(a)  Kepler’s Second Law states that the vector joining the comet to the Sun will sweep out equal areas in equal times. As a consequence, the comet must travel at a higher speed when it is close to the Sun and a lower speed when it is further away.

Additionally, when the comet is far away from the Sun it has greater potential energy, and lower kinetic energy and hence speed.

 

(b)  The only way for \(A\) to travel with constant speed is if its orbit is circular. This will only occur if \(A\) and \(B\) are both orbiting in a circle around a common centre of mass, and are at opposite sides of the circle.

The gravitational force on \(B\) from \(A\) must be equal to the centripetal force keeping it in circular motion. Since \(x\) is the distance between the stars, the radius of the circular motion is \(\frac{x}{2}\).

\( F_G = F_C \)

 

\( \frac{Gmm}{x^2} = \frac{mv^2}{\frac{x}{2}} \)

 

\( v = \sqrt{\frac{Gm}{2x}} \)

 

Question 32 (7 marks)

Ultimately the factors that limit the speed are the power of the motor and the coefficient of kinetic friction between the mass and the surface it is sliding on.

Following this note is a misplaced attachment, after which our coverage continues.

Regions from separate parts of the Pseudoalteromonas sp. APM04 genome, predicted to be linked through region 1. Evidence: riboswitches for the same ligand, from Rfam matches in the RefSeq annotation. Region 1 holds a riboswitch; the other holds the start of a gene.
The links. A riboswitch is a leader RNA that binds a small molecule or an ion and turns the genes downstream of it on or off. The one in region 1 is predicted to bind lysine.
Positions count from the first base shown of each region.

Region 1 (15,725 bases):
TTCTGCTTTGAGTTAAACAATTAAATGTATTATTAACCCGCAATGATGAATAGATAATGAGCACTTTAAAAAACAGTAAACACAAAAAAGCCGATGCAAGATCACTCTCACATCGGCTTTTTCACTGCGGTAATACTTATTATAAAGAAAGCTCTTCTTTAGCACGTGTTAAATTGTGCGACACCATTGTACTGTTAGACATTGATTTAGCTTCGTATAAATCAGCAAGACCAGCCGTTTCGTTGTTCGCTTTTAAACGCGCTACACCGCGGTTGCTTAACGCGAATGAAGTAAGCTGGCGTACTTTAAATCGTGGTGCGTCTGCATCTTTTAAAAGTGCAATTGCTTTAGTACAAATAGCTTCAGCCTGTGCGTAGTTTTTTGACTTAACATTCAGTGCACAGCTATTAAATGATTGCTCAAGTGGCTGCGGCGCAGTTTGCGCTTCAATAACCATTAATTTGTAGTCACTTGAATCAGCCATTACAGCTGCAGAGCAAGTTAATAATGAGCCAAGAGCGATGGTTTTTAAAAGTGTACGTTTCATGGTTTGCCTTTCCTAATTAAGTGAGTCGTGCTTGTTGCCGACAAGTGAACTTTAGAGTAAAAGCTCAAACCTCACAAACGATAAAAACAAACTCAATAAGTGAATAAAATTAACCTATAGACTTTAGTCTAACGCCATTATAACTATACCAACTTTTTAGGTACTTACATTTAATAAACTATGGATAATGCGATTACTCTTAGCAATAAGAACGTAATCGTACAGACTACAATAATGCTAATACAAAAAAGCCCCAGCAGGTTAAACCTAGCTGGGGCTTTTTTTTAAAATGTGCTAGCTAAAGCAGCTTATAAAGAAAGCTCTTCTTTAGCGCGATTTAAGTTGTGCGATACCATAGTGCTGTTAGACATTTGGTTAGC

The mass will experience friction given by \(f = \mu N\). Since the mass is not accelerating vertically, the normal force will be equal to its weight, hence \(f = \mu mg\). The friction must be balanced by the tension coming from the string (and the motor) for the mass to travel at constant speed.

The maximum speed will be determined by the power of the motor and the force required: \(P = Fv = \mu mg v\).

The force produced by the motor will depend on its torque and the radius of the pulley, \(\tau = Fr = \mu mg r\).

Expressing the mass’s speed in terms of the motor’s angular velocity, \(v = r \omega\) gives:

\(v = \frac{P}{\mu mg} = \frac{\tau \omega}{\mu mg}\).

The above shows that the speed is proportional to the power of the motor and inversely proportional to the coefficient of friction.

Possible additional discussion:

The torque in electric motors is proportional to the current through its coils. This will depend on both the external voltage and the rotation speed (through the back EMF induced by the rotating coils).

The motor’s maximum speed would be that for which the net voltage on the coil allows for sufficient current and torque to balance the torque on the pulley produced by the friction.

 

 

Question 33 ( marks)

The magnet is stationary at \(X\), so it has an energy of \(U = mgh = 0.04 \times 9.8 \times 0.98 = 0.38416 \text{ J}\) relative to the bottom of the cylinder.

As the magnet falls under the influence of gravity its potential energy is converted to kinetic energy. When it reaches the top of the cylinder, its potential energy reduces to \(U = 0.04 \times 9.8 \times 0.2 = 0.0784 \text{ J}\), and its kinetic energy is \(K = 0.30576 \text{ j}\), such that the total energy remains the same at \(0.38416 \text{ J}\).